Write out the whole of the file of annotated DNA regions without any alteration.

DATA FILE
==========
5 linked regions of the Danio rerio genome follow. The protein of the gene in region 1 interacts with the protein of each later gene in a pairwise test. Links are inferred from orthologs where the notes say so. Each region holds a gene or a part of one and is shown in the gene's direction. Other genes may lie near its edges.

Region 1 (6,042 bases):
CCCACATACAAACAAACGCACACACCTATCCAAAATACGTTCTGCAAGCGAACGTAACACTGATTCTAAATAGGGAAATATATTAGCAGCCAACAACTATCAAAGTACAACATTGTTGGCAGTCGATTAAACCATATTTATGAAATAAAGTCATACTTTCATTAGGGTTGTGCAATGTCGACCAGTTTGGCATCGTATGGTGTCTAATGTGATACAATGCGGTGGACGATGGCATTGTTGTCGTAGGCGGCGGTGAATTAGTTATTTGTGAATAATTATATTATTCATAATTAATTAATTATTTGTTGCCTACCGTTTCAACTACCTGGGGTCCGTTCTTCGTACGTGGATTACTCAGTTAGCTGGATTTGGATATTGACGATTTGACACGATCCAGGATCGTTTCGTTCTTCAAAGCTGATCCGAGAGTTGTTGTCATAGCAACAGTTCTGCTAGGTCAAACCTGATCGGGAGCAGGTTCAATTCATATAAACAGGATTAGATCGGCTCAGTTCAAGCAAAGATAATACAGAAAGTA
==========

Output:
5 linked regions of the Danio rerio genome follow. The protein of the gene in region 1 interacts with the protein of each later gene in a pairwise test. Links are inferred from orthologs where the notes say so. Each region holds a gene or a part of one and is shown in the gene's direction. Other genes may lie near its edges.

Region 1 (6,042 bases):
CCCACATACAAACAAACGCACACACCTATCCAAAATACGTTCTGCAAGCGAACGTAACACTGATTCTAAATAGGGAAATATATTAGCAGCCAACAACTATCAAAGTACAACATTGTTGGCAGTCGATTAAACCATATTTATGAAATAAAGTCATACTTTCATTAGGGTTGTGCAATGTCGACCAGTTTGGCATCGTATGGTGTCTAATGTGATACAATGCGGTGGACGATGGCATTGTTGTCGTAGGCGGCGGTGAATTAGTTATTTGTGAATAATTATATTATTCATAATTAATTAATTATTTGTTGCCTACCGTTTCAACTACCTGGGGTCCGTTCTTCGTACGTGGATTACTCAGTTAGCTGGATTTGGATATTGACGATTTGACACGATCCAGGATCGTTTCGTTCTTCAAAGCTGATCCGAGAGTTGTTGTCATAGCAACAGTTCTGCTAGGTCAAACCTGATCGGGAGCAGGTTCAATTCATATAAACAGGATTAGATCGGCTCAGTTCAAGCAAAGATAATACAGAAAGTA